Respect Is Earned and Learned
Give It To Get It. How parents can teach children R-E-S-P-E-C-T.
What You Need To Know
As American parenting shifts further from detached, adult-centric styles toward warm, child-centric approaches, some critics claim that we are raising a generation of disrespectful young people. For parents concerned that their child hasn’t learned how to respect others, here are three skills to practice:
How You Can Help
- Lead by example. Children look to parents first to learn how to behave. If you want your third grader to be respectful, then show respect yourself. Treat other adults, from supermarket check-out cashiers to parking attendants, with courtesy. And be careful when you discuss teachers or coaches. The child who hears a parent badmouthing others will only learn to do the same with his or her peers.
- Respect your child. There are many little moments every day when you can show respect to your third grader. It could be something as small as knocking before entering their bedroom, or simply taking care of their toys, which will teach them to value property. Or it could be something as important as listening, which will show him or her that you care about what they’re going through.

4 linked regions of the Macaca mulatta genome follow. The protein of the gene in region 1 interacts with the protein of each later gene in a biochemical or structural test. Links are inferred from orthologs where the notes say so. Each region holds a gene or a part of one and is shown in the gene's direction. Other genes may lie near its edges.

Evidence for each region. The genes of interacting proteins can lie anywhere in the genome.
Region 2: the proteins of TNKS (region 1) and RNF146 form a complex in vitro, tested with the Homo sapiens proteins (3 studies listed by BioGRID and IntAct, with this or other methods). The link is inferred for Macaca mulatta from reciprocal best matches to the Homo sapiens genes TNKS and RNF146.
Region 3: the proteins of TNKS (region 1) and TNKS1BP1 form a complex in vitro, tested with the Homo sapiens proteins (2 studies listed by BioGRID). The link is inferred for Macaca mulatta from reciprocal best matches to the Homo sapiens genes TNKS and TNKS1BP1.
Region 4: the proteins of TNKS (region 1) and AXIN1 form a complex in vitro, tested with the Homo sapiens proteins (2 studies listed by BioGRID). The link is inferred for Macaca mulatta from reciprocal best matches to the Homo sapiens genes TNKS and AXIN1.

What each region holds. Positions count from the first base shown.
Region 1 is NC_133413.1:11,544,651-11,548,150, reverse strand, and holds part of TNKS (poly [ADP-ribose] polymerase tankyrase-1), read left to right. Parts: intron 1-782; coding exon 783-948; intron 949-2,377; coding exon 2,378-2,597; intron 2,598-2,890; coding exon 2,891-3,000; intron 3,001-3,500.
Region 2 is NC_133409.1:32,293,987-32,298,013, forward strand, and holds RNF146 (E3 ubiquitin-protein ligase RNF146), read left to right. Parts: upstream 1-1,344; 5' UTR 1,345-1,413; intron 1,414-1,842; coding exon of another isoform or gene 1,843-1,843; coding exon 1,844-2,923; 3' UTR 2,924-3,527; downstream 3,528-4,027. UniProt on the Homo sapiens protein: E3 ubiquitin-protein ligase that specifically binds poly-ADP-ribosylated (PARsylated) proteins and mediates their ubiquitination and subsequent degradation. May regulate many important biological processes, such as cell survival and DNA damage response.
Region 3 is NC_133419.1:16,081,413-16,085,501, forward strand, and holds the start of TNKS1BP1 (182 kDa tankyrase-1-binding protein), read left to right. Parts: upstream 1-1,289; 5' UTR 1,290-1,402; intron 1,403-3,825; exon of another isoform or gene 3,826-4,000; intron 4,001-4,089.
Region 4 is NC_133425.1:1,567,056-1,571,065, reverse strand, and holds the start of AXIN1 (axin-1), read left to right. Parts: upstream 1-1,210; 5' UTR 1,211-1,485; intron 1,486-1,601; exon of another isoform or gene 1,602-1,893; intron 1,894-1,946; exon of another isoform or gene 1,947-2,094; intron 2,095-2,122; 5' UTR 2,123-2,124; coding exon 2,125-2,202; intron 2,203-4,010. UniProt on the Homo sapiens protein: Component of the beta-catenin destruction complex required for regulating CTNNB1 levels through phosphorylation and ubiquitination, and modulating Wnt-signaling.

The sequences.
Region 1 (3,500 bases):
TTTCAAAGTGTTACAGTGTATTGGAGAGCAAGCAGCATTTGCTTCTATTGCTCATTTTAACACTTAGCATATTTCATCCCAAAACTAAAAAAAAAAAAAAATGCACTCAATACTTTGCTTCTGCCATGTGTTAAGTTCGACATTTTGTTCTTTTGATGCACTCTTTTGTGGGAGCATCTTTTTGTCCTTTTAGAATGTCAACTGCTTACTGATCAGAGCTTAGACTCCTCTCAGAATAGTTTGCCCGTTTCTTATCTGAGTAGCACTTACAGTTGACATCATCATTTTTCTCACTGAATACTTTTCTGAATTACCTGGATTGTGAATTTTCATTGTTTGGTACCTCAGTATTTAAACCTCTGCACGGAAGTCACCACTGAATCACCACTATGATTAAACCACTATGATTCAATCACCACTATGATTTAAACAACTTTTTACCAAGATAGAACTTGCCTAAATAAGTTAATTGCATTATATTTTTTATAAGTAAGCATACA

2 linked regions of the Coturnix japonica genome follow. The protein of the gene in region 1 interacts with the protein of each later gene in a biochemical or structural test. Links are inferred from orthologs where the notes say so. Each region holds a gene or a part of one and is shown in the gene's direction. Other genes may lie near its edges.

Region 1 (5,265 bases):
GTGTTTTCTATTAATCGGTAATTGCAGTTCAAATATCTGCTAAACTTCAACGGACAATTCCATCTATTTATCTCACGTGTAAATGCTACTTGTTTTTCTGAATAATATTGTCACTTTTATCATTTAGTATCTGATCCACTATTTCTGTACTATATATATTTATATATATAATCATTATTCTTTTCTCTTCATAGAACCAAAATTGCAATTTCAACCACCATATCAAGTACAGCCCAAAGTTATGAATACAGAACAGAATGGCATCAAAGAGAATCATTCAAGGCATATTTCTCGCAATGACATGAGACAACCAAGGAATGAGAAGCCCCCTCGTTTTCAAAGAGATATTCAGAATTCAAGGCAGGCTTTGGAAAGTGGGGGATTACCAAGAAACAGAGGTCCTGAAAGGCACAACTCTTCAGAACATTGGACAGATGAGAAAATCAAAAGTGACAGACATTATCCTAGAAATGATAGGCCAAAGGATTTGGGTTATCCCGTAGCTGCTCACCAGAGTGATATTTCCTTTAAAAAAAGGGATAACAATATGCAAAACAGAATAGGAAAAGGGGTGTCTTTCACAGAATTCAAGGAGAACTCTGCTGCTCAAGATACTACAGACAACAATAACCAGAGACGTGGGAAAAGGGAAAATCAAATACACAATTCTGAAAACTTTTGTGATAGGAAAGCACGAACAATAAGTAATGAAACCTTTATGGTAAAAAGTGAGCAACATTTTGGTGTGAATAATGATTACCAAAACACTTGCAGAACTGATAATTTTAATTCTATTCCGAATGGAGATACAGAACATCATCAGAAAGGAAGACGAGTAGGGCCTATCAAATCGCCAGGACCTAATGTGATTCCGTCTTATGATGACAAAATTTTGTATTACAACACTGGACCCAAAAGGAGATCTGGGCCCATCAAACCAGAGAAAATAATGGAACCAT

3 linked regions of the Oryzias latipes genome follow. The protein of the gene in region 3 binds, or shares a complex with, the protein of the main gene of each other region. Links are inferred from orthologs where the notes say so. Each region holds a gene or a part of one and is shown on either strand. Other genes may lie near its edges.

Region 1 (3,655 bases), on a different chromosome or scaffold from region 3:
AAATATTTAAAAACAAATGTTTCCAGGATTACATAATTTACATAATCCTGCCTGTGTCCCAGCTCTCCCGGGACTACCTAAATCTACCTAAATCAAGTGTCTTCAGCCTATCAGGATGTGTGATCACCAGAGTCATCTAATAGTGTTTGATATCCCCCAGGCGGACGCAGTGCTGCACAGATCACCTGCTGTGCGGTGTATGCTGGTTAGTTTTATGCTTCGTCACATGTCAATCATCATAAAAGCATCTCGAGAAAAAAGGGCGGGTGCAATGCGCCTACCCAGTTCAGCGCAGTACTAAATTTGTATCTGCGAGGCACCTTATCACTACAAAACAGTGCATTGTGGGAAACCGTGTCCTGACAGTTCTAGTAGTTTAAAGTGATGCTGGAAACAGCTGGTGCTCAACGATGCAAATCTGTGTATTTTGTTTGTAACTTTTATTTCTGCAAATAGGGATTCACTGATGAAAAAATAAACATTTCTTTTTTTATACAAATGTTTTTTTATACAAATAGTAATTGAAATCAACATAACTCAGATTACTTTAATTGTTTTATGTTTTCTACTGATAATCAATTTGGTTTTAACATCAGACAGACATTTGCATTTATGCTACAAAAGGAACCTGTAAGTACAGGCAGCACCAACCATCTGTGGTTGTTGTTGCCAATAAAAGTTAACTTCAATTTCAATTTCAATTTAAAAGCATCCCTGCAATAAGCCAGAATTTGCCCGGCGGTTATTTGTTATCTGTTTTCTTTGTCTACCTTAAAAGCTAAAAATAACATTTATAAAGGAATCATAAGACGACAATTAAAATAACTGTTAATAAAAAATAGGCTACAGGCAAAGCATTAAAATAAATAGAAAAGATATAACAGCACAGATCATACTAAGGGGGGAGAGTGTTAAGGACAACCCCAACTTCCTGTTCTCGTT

- Discuss feelings. Children who are encouraged to express their feelings, and who learn to put their emotions into words, will be better at solving problems and resolving conflicts. Learning to recognize the emotions of others will also develop empathy and cooperation skills useful in relationships with peers at school.
For more information on teaching children about respect, please see the full article:
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